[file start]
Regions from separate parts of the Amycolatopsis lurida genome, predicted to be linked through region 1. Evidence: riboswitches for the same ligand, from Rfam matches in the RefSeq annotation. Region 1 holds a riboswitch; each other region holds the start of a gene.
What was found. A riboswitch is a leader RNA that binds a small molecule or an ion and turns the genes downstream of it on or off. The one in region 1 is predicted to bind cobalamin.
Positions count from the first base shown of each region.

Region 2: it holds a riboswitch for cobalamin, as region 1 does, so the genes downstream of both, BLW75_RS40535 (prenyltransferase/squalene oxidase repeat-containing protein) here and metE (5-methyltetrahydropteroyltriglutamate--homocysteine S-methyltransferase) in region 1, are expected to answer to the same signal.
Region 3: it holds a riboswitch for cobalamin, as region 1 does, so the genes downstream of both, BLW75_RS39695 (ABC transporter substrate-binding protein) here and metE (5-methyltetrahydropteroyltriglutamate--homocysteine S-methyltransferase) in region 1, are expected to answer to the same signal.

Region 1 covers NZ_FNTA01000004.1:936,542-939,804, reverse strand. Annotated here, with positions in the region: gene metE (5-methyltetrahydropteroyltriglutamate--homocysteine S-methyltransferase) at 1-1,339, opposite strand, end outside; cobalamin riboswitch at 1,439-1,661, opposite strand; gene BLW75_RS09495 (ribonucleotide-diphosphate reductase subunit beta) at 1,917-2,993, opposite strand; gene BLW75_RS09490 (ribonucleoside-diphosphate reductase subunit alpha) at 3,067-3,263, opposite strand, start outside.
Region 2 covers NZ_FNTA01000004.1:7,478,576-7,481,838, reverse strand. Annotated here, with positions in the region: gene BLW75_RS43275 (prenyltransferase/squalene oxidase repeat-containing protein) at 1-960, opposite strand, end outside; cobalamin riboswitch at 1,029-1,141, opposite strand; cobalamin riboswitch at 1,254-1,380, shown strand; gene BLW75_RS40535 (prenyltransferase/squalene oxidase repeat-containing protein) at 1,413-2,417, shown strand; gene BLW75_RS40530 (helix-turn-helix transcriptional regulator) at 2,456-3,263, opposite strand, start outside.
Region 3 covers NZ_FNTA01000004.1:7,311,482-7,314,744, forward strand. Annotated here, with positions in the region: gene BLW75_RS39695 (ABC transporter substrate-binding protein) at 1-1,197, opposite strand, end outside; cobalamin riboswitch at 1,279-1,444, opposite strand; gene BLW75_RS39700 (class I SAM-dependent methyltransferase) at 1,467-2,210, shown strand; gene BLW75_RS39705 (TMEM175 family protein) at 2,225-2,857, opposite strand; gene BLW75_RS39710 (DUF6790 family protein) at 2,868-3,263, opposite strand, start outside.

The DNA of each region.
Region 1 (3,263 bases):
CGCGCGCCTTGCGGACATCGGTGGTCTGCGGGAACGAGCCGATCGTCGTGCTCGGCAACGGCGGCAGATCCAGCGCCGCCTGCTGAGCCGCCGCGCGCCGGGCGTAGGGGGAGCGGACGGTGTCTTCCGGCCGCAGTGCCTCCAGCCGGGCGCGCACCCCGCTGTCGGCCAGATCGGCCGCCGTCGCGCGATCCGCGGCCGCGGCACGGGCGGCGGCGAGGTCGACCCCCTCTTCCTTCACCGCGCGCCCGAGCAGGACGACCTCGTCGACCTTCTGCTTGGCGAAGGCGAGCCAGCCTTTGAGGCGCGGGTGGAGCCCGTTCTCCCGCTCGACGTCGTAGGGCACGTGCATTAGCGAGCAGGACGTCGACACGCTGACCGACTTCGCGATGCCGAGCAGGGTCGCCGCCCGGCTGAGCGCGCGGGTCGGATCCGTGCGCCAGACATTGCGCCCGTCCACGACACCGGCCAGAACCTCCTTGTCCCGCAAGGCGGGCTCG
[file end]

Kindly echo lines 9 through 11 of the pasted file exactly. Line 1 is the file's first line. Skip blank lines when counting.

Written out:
The DNA of each region.
Region 1 (3,263 bases):
CGCGCGCCTTGCGGACATCGGTGGTCTGCGGGAACGAGCCGATCGTCGTGCTCGGCAACGGCGGCAGATCCAGCGCCGCCTGCTGAGCCGCCGCGCGCCGGGCGTAGGGGGAGCGGACGGTGTCTTCCGGCCGCAGTGCCTCCAGCCGGGCGCGCACCCCGCTGTCGGCCAGATCGGCCGCCGTCGCGCGATCCGCGGCCGCGGCACGGGCGGCGGCGAGGTCGACCCCCTCTTCCTTCACCGCGCGCCCGAGCAGGACGACCTCGTCGACCTTCTGCTTGGCGAAGGCGAGCCAGCCTTTGAGGCGCGGGTGGAGCCCGTTCTCCCGCTCGACGTCGTAGGGCACGTGCATTAGCGAGCAGGACGTCGACACGCTGACCGACTTCGCGATGCCGAGCAGGGTCGCCGCCCGGCTGAGCGCGCGGGTCGGATCCGTGCGCCAGACATTGCGCCCGTCCACGACACCGGCCAGAACCTCCTTGTCCCGCAAGGCGGGCTCG